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For any industry that invests in expensive and complex equipment—from locomotives and container ships to mining equipment and oil rigs to nuclear reactors and chemical plants—maximizing the lifetime return on those assets is critical.

Perhaps the clearest example of this is the commercial airline industry. When American Airlines or Lufthansa acquires a $200 million Boeing 787 or a $390 million Airbus A380, the goal is to keep that aircraft up and running for 18 hours a day and generating profitable revenue for as many years as possible. At the heart of that effort is the airlines’ maintenance, repair, and overhaul (MRO) organization, charged with handling both routine and nonroutine issues to keep that fleet up and running. Unfortunately, today’s commercial airline MRO operations aren’t nearly as effective or efficient as they could be. Aircraft delays cost the industry $8.3 billion annually. Maintenance and other airline controlled issues cause 42 percent of all delays in commercial airlines.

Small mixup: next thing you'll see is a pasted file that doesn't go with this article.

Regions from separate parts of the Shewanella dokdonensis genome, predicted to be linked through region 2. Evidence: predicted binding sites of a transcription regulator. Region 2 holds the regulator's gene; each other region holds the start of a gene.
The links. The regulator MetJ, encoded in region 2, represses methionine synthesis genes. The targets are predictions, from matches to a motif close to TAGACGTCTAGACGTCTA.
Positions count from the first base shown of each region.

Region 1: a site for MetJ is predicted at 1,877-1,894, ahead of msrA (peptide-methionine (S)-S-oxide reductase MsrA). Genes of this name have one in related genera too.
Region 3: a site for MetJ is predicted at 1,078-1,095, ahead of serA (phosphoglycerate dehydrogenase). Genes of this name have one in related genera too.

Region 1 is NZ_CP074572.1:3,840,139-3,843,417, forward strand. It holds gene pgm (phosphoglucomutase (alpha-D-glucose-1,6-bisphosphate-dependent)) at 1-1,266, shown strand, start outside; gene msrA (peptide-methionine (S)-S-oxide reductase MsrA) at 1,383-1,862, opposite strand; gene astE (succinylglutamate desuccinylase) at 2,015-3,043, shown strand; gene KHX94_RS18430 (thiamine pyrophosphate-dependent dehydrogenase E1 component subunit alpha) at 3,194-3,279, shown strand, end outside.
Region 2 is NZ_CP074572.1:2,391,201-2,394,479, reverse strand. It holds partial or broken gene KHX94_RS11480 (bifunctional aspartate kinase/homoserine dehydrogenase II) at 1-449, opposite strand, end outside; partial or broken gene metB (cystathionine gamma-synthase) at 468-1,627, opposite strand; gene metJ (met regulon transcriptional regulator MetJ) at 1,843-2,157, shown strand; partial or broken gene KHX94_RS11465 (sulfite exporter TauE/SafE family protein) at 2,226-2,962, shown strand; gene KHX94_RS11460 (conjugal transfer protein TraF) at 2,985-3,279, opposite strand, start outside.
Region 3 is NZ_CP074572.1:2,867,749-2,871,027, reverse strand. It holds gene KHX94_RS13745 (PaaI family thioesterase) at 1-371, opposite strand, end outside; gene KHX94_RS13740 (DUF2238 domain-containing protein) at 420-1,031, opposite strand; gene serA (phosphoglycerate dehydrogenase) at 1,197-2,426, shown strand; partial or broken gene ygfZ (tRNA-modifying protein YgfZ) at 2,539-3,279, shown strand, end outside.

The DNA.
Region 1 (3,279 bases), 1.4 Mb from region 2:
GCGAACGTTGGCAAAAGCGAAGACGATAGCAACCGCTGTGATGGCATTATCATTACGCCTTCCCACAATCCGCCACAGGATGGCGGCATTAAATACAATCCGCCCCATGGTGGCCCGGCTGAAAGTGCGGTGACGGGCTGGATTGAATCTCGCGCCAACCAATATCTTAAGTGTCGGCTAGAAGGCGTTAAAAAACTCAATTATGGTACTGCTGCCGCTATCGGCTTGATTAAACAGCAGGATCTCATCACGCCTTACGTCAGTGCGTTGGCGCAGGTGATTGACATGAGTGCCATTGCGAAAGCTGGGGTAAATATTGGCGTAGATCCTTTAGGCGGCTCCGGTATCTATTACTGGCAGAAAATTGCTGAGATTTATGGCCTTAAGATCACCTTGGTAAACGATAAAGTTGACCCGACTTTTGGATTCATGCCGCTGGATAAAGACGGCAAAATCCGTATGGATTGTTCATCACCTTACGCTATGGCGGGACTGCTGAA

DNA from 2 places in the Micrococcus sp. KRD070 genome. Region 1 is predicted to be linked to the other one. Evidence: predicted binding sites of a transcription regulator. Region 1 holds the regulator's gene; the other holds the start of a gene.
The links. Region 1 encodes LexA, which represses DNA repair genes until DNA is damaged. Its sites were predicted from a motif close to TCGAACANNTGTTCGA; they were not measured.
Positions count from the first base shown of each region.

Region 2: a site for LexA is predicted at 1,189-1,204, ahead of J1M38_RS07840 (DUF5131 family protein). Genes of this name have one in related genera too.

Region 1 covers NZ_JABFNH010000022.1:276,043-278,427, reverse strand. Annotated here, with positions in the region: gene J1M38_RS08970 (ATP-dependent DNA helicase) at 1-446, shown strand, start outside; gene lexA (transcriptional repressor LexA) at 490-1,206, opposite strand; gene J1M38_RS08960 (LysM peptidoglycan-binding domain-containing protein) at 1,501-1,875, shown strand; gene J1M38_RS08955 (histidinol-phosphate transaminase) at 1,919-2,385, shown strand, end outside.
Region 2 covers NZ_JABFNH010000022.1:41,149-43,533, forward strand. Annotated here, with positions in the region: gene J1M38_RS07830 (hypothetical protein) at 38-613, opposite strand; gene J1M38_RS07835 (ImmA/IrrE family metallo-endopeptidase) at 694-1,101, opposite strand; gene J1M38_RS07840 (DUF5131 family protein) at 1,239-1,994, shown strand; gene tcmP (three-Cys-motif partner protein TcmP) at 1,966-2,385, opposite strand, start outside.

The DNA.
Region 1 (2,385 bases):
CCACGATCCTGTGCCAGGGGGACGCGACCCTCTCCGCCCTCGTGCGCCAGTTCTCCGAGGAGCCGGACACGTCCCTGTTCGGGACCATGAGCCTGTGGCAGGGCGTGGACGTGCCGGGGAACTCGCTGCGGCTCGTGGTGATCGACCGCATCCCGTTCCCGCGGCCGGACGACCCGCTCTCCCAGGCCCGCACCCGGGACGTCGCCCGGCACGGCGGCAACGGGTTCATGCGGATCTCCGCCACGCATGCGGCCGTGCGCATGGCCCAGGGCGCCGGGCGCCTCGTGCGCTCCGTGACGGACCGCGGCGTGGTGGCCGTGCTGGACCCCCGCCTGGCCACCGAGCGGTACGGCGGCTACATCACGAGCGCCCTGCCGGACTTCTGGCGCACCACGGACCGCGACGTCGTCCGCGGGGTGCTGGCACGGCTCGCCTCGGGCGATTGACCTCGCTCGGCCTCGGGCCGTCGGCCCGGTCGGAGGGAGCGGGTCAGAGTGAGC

Such service interruptions impact more than just the bottom line. Every passenger has an arsenal of war stories of being trapped on the tarmac due to a maintenance issue. It’s little wonder that airlines are just behind newspapers for the lowest customer satisfaction score among 47 industries tracked by the American Customer Satisfaction Index. Even more importantly, inefficient maintenance operations can create safety hazards for airlines and passengers. The US Office of Special Counsel recently chastised the Federal Aviation Administration (FAA) for years of inattention to “lax airline maintenance.” Then there’s the wasted fuel and increased pollution caused by poor maintenance information. Every minute that a multimillion dollar piece of equipment isn’t functioning impacts the bottom line.

Airlines have the data they need to reduce delays from equipment problems - and even to stop problems before they occure - saving billions and making customers happier to boot. Here's how to do it... post a comment or write me an email to receive the 10 pages of an article by Stephanie Overby, Phil te Hau and Wolfgang Ullwer as pdf (uploads to SCN are not allowed for that format).